Successful teachers have acquired certain habits that enable them to be more effective with their students. By doing so, the teacher gains more influence with their students, which results in the students making better decisions and choices all on their own, thus reducing discipline issues.
Here are the 3 practices of successful teachers, which is from Part Two of the Discipline Without Stress Teaching Model:
1. Word everything in a positive way. This isn’t about simply being cheery. Being positive in this discipline approach means that in a negative situation, the teacher learns to get in the habit of wording what they want to say in a positive way. Just a very simple example: Instead of saying “Stop running!” you could get the same idea across by saying, “We always walk in the school building.”
2. Ask reflective questions. Instead of telling children what the teacher thinks about a discipline situation, a Discipline Without Stress teacher learns to ask students to explain and come up with suggestions—even suggestions for consequences! In Discipline Without Stress, logical consequences aren’t imposed; they are ELICITED from the child.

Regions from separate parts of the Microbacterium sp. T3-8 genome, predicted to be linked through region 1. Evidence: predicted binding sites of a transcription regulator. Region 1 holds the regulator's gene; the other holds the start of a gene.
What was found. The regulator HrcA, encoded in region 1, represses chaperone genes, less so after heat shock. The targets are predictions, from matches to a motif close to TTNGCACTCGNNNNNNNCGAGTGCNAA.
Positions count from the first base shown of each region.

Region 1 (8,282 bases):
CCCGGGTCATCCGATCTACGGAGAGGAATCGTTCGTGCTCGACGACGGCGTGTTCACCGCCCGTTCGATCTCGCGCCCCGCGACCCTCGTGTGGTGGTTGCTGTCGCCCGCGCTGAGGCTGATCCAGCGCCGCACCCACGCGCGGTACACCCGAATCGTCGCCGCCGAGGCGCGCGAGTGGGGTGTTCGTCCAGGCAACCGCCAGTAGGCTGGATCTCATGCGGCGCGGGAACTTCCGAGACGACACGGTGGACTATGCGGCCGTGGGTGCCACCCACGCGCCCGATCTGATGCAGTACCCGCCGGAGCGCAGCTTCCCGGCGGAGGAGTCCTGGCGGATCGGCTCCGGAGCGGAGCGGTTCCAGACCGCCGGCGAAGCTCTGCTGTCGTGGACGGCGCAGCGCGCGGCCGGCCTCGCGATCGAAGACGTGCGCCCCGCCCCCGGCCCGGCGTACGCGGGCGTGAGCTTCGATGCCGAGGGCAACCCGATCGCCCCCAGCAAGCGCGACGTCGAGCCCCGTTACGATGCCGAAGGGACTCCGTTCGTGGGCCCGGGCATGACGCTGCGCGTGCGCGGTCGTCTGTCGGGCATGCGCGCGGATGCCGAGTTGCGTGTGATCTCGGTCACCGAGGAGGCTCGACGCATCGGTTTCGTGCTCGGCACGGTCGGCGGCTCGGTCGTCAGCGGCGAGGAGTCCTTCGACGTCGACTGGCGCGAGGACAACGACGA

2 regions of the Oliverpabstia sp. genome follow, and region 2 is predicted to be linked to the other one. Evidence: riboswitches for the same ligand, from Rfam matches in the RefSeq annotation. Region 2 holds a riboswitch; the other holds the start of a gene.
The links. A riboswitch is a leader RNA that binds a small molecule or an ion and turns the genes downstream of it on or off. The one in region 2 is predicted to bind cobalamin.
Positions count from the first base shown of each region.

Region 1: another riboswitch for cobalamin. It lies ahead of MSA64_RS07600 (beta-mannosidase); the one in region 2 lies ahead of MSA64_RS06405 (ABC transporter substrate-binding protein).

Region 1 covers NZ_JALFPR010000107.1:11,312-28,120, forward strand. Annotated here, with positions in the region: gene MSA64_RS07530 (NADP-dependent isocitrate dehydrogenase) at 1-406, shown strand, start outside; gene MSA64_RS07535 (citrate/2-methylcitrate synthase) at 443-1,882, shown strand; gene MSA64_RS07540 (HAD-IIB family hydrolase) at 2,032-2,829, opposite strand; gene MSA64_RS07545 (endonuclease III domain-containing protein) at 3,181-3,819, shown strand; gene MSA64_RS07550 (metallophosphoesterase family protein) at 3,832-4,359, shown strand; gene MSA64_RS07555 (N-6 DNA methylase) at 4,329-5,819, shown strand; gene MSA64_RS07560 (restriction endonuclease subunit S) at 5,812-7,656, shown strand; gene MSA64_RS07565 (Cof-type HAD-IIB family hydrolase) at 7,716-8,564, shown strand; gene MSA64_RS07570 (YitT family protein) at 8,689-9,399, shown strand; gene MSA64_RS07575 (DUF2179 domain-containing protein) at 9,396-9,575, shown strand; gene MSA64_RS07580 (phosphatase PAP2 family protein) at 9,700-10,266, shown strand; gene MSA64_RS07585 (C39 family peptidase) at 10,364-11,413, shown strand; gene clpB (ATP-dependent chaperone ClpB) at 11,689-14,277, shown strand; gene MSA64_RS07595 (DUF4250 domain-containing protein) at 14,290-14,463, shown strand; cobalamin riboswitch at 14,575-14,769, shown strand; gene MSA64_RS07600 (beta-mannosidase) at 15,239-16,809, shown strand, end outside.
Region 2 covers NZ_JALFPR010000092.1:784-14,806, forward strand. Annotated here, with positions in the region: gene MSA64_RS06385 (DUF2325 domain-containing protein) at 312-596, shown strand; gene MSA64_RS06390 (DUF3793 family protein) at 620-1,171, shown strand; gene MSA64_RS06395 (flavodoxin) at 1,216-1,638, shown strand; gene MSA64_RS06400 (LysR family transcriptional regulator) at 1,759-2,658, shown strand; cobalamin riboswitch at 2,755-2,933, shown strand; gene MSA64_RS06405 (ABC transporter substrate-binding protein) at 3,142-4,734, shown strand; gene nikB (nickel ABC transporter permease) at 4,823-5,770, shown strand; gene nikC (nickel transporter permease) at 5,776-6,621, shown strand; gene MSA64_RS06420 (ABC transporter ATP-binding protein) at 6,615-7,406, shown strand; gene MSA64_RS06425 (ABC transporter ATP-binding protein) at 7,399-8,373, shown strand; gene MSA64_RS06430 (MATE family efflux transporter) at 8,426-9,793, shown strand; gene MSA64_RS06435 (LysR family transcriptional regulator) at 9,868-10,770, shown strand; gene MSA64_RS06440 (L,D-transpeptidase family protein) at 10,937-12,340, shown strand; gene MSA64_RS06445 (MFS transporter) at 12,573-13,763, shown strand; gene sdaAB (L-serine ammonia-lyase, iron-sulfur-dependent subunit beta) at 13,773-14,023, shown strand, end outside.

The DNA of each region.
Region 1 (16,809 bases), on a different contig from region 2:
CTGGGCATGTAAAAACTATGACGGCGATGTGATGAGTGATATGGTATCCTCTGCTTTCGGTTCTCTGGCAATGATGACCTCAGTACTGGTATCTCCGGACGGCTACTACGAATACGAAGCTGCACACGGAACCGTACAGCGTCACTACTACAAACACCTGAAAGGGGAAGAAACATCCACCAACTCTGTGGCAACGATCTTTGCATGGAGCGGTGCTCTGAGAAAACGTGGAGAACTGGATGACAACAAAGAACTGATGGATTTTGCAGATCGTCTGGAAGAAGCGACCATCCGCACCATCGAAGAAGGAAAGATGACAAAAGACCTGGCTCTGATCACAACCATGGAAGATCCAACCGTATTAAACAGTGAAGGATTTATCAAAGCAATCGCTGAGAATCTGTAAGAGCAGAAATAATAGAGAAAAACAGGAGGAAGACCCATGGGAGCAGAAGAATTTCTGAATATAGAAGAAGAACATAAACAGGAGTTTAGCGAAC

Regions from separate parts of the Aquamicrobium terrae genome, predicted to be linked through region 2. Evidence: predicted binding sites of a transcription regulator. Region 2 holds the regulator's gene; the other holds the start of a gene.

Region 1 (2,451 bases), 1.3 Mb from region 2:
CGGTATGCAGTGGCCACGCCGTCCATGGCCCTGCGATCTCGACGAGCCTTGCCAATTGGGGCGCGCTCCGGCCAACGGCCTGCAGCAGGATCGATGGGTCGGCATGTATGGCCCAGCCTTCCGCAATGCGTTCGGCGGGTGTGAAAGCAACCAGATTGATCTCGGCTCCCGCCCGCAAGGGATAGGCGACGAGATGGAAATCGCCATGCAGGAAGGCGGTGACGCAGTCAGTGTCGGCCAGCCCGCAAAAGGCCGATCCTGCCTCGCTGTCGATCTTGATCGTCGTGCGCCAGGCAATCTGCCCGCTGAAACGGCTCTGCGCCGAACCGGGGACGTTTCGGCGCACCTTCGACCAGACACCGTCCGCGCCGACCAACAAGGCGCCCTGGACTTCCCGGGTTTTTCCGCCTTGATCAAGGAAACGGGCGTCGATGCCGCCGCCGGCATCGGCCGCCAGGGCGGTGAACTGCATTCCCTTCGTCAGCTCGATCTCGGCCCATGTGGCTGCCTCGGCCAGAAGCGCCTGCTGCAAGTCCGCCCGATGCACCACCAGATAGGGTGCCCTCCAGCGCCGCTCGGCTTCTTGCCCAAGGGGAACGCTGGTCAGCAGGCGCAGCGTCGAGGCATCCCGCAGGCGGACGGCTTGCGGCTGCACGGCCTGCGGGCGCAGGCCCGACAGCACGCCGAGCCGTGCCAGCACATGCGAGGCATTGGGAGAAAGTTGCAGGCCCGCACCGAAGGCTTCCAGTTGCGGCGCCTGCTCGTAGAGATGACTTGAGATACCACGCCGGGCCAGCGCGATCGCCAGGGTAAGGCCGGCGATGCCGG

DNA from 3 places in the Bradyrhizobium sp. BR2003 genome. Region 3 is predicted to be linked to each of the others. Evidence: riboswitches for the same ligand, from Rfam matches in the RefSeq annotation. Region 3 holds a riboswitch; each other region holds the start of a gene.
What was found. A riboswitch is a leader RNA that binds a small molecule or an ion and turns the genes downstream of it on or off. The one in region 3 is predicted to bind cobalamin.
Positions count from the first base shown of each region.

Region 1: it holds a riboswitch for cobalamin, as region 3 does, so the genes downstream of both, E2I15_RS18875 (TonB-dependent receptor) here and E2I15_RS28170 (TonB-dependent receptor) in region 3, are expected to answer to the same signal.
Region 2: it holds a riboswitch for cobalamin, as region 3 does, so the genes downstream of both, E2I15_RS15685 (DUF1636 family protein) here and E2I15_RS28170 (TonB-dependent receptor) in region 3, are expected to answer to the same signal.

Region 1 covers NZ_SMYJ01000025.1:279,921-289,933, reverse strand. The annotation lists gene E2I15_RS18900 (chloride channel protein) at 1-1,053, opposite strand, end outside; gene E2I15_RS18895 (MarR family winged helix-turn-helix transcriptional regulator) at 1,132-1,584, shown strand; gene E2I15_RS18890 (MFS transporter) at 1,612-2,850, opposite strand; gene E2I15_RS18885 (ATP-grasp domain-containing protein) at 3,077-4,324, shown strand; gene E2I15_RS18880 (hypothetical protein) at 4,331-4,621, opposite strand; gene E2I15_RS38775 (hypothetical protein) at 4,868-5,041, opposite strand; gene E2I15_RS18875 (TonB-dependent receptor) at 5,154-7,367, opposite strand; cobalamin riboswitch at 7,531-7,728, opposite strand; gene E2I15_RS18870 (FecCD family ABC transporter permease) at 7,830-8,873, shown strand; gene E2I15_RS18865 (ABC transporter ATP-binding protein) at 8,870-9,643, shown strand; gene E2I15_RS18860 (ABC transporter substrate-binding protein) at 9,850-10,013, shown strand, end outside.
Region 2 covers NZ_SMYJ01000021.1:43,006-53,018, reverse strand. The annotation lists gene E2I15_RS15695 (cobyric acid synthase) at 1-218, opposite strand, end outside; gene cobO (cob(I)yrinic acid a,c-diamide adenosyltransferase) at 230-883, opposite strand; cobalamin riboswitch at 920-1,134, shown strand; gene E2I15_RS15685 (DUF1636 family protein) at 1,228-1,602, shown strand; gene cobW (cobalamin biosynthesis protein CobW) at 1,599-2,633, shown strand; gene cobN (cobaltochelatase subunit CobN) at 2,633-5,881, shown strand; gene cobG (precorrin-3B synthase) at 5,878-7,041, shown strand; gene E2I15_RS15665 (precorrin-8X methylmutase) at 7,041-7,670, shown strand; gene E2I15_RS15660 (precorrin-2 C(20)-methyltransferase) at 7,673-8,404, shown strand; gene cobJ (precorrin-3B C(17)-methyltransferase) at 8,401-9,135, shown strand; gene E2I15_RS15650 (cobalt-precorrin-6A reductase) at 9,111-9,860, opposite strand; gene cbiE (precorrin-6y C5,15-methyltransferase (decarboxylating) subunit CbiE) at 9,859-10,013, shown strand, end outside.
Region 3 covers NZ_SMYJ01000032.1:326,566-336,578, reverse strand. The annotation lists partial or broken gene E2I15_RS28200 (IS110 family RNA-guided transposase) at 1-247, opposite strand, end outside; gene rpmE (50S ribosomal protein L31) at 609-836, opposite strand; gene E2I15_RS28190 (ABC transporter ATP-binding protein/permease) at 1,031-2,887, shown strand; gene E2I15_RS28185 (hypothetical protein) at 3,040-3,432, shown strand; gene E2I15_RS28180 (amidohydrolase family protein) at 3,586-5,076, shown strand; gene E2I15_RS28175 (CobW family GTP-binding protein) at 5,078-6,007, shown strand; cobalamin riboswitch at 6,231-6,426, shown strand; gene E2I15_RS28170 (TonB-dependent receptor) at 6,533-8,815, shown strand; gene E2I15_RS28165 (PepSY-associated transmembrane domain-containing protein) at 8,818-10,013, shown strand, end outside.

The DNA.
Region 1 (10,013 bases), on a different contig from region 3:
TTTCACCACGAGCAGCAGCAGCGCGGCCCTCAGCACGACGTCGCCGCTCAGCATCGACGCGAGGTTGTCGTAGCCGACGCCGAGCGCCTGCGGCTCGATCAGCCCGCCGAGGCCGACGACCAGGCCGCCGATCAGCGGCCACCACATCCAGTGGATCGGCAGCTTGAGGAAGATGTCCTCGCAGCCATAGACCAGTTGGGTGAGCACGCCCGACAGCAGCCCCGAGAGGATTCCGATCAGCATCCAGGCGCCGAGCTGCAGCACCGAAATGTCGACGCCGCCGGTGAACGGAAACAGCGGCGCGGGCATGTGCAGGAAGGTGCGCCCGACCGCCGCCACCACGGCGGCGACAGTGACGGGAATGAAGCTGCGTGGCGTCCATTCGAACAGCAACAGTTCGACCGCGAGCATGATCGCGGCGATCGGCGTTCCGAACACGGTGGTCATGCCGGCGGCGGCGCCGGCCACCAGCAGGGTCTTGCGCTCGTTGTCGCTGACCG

3. Use the power of choice with students. A teacher begins by teaching children that they have a CHOICE to respond to any situation (or person) in any way they want. For example, if someone calls them a name, then they have a choice in how to respond. Although it might seem that their only choice is to retaliate by being mean in return, of course there are other higher level choices available to them. While this may sound complicated, the concept of choice-response thinking can even be taught to Kindergarten students, using this book.
Often, simply by using these three teaching habits (being positive, asking instead of telling, and empowering with choice) you can diffuse or deal with many discipline issues in a successful and effective way.